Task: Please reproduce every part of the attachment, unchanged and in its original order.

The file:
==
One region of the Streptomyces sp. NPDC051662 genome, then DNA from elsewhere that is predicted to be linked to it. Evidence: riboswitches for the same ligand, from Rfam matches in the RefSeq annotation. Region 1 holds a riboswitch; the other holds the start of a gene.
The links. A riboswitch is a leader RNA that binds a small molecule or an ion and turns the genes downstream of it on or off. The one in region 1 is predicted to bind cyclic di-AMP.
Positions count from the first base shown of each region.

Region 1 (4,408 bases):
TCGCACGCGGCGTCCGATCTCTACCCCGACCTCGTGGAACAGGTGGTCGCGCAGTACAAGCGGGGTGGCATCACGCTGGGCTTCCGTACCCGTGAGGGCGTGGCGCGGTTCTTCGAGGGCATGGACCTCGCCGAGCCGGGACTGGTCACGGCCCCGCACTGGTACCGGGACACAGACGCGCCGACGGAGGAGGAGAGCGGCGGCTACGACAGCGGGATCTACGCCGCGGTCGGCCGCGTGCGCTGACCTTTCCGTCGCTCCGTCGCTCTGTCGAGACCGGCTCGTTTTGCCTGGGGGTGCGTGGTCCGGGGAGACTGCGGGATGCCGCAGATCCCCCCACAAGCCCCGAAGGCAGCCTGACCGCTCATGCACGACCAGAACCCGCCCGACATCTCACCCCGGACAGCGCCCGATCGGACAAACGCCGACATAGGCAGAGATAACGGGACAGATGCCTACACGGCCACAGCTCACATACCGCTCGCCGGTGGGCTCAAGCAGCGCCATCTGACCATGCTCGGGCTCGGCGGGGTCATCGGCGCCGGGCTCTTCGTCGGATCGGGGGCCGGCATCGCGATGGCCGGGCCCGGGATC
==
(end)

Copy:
One region of the Streptomyces sp. NPDC051662 genome, then DNA from elsewhere that is predicted to be linked to it. Evidence: riboswitches for the same ligand, from Rfam matches in the RefSeq annotation. Region 1 holds a riboswitch; the other holds the start of a gene.
The links. A riboswitch is a leader RNA that binds a small molecule or an ion and turns the genes downstream of it on or off. The one in region 1 is predicted to bind cyclic di-AMP.
Positions count from the first base shown of each region.

Region 1 (4,408 bases):
TCGCACGCGGCGTCCGATCTCTACCCCGACCTCGTGGAACAGGTGGTCGCGCAGTACAAGCGGGGTGGCATCACGCTGGGCTTCCGTACCCGTGAGGGCGTGGCGCGGTTCTTCGAGGGCATGGACCTCGCCGAGCCGGGACTGGTCACGGCCCCGCACTGGTACCGGGACACAGACGCGCCGACGGAGGAGGAGAGCGGCGGCTACGACAGCGGGATCTACGCCGCGGTCGGCCGCGTGCGCTGACCTTTCCGTCGCTCCGTCGCTCTGTCGAGACCGGCTCGTTTTGCCTGGGGGTGCGTGGTCCGGGGAGACTGCGGGATGCCGCAGATCCCCCCACAAGCCCCGAAGGCAGCCTGACCGCTCATGCACGACCAGAACCCGCCCGACATCTCACCCCGGACAGCGCCCGATCGGACAAACGCCGACATAGGCAGAGATAACGGGACAGATGCCTACACGGCCACAGCTCACATACCGCTCGCCGGTGGGCTCAAGCAGCGCCATCTGACCATGCTCGGGCTCGGCGGGGTCATCGGCGCCGGGCTCTTCGTCGGATCGGGGGCCGGCATCGCGATGGCCGGGCCCGGGATC